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During the LWI camping and birding trip to Pelee Island, May 5th to May 8th, 2016, we had the opportunity to walk a lot of Pelee Island and view the force of wind and water as we travelled from point to point.

Walking to Fish Point on the south end of the island, we came across an area where sand and gravel had washed and blown inland 50 – 75 feet from the shore. The coarse material had covered up the trail for some distance and to a depth of about 50 cm, or 20 inches. As you can see from the photo below, nothing has been able to push its way to the surface.

Sand and gravel covers path

Sand and gravel covers path

 

The tip of Fish Point juts out into Lake Erie. It is a sandbar that changes length and shape daily. On this visit the actual tip was very short. The tail of the sandbar is separated from the tip by a couple of hundred meters or so and swings further out into Lake Erie to the east. Herons, eagles, gulls, and shore birds are able to rest on this part of the sandbar, but the top of the sandbar is close to the lake water level. Previously, the sandbar was well above the lake level.

The Tip

 

At the north-east end of the island, there is a trail to the Pelee Passage Lighthouse. To get there, you walk north between two marshy areas. This elevated dry trail takes you to the beach. During the last few years, there was a line of trees that paralleled the water’s edge at this location. These trees were well beyond the water’s edge and were healthy growing trees. During this visit, the trees were all uprooted and were stacked at right angles to the water. High lake levels and wave action had eroded their roots. Without support, high winds blew them over.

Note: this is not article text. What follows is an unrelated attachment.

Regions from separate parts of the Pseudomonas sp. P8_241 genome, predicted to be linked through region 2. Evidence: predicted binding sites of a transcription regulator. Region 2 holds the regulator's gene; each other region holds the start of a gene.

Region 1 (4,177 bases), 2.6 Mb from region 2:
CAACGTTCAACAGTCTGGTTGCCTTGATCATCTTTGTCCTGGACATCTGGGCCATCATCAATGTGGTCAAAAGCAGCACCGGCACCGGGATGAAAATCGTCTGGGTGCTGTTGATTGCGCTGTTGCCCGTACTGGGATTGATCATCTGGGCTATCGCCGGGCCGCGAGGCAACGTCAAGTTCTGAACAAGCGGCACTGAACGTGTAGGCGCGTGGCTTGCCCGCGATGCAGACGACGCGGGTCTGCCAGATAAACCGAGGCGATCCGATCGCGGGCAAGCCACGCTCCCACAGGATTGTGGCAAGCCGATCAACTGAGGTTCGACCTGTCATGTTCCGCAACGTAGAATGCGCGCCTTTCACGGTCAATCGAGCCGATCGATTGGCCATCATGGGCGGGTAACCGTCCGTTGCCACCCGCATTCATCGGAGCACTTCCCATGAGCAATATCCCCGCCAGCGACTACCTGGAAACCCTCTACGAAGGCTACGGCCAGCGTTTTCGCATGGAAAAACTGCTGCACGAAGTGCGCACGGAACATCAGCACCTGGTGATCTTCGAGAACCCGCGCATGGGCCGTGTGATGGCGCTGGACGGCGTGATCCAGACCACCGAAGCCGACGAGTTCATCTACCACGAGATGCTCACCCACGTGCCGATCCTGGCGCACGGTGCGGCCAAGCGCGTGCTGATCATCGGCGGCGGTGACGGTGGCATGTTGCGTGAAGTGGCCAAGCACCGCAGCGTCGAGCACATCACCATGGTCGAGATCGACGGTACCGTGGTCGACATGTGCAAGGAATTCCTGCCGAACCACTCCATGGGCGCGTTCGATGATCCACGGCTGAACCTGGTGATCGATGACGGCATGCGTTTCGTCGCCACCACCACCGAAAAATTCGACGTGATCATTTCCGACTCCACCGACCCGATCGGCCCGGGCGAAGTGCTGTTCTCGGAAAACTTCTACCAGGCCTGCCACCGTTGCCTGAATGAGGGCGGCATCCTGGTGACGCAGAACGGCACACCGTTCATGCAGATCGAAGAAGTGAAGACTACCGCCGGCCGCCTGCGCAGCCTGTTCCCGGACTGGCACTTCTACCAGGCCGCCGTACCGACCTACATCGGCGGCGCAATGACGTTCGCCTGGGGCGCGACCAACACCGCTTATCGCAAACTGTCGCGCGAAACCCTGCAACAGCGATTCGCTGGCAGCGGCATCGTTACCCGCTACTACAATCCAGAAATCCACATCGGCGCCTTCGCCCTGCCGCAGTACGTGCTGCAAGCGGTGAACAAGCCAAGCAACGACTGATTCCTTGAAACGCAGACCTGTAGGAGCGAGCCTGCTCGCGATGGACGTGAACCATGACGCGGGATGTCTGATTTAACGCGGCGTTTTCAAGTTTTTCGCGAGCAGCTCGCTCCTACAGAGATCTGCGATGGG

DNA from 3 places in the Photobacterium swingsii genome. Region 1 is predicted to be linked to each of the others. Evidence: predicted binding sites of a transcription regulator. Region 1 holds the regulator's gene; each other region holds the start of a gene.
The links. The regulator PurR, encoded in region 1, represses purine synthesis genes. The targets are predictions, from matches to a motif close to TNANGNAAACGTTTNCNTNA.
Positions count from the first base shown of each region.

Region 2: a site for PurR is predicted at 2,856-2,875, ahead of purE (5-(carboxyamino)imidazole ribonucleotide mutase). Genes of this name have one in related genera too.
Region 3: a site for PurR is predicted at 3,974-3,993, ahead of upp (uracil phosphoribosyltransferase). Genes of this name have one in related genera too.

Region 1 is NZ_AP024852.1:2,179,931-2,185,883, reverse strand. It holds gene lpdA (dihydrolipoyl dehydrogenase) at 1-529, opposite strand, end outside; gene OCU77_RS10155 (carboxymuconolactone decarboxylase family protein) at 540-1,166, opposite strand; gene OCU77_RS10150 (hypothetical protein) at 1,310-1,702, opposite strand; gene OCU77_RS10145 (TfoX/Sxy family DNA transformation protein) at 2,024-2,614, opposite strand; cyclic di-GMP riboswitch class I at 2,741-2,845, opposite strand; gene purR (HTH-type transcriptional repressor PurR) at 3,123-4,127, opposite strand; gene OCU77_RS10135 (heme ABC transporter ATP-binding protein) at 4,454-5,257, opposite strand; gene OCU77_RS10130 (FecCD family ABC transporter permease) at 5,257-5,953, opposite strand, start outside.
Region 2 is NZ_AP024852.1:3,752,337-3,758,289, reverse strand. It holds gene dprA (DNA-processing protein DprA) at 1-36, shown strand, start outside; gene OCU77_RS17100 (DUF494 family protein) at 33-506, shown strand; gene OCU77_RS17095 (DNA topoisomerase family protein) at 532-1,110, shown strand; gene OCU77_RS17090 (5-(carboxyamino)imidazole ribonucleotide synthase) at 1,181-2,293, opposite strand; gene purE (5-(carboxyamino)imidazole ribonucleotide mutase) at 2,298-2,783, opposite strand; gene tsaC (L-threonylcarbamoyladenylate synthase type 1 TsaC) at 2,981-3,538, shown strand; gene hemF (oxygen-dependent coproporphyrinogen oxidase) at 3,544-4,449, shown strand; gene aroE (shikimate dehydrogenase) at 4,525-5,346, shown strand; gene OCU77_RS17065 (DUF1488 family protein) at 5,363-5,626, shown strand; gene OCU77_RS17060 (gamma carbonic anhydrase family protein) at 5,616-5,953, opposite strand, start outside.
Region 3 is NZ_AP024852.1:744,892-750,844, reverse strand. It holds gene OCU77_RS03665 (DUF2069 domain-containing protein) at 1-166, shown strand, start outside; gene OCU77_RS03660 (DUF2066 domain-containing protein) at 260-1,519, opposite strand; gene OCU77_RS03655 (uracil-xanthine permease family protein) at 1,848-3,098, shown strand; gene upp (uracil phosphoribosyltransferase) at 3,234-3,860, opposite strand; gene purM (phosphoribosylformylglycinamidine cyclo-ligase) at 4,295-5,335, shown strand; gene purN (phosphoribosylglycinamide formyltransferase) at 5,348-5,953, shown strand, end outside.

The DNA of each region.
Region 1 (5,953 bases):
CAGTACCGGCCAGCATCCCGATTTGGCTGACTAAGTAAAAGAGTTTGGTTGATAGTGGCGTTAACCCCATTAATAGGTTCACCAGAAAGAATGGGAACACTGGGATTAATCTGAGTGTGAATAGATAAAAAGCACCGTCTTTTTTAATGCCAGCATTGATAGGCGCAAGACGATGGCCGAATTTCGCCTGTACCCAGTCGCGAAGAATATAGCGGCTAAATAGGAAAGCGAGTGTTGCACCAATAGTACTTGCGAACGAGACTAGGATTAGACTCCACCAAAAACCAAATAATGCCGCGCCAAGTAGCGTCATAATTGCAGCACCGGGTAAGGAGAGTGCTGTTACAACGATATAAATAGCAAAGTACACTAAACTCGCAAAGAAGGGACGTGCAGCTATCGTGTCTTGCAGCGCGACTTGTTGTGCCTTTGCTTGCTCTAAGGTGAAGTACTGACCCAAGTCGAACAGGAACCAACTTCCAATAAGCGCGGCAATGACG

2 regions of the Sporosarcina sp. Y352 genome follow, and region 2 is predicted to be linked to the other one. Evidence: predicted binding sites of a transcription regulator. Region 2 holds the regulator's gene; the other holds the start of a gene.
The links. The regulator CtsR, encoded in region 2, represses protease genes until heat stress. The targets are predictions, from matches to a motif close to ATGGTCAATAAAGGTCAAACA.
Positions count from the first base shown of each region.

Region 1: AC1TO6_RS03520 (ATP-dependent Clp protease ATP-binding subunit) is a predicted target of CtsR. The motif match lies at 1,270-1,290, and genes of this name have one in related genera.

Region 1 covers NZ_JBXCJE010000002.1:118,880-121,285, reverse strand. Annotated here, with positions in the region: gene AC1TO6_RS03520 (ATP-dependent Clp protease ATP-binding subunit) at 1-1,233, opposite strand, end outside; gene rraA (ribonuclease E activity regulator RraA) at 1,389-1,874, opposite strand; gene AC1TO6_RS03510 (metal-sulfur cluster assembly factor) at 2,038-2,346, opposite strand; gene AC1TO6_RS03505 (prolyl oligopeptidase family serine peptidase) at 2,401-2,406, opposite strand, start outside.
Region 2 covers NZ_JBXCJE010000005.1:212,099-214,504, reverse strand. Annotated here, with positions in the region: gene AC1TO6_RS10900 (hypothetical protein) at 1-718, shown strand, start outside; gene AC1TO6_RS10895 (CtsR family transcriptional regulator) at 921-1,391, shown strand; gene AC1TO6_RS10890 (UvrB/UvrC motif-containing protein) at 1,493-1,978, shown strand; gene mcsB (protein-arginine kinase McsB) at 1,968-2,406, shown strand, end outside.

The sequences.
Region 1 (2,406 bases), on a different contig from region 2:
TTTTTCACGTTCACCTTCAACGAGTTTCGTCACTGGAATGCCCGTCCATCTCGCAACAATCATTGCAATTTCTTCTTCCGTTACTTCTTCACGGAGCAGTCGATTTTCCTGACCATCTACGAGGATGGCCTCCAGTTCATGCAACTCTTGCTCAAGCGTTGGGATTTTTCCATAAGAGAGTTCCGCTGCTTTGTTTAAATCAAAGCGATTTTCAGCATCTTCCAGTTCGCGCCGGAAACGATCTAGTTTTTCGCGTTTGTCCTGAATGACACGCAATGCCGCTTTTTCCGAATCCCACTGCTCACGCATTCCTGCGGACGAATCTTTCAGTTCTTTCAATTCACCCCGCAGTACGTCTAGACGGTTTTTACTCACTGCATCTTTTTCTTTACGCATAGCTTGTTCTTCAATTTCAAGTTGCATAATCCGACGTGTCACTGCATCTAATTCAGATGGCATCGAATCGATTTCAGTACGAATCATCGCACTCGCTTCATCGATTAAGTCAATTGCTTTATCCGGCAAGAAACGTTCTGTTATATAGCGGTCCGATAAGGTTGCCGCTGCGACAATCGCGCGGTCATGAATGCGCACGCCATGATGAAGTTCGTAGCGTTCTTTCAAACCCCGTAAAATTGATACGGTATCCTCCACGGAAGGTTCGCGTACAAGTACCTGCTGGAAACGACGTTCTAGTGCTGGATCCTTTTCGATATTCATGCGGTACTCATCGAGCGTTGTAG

Trees stacked along the beach

Trees stacked along the beach

 

Continuing along the beach to the lighthouse, sixty to ninety centimetres of “old” bank has been washed away. Much larger and older tree trunks were exposed. Smaller, brush like trees and ground cover had been washed away. I was saddened to see the damage that had been done by higher water levels and wave action. The group of us were looking at the situation and realized that these particular trees had not been victims, but that the soil around them had just returned to the level at which the trees started to grow. From the photograph, you can see that the lower portion of the tree trunk (note the trunk colour) had actually been buried over the years. Soil and sand had been deposited by waves during the low water level periods and washed away by waves during higher water levels.

Tree trunks buried by topsoil.

Tree trunks buried by topsoil.

 

From the examples above it is obvious that nature is always changing around us. If we wait long enough, the cycle will be repeated and we will return to “normal”!

About Author

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Richard Wilson

A retired Information Technologist, Dick is the current Treasurer for Lambton Wildlife. When he isn't checking the figures he is enjoying local nature trails, sailing, playing hockey and volunteering.

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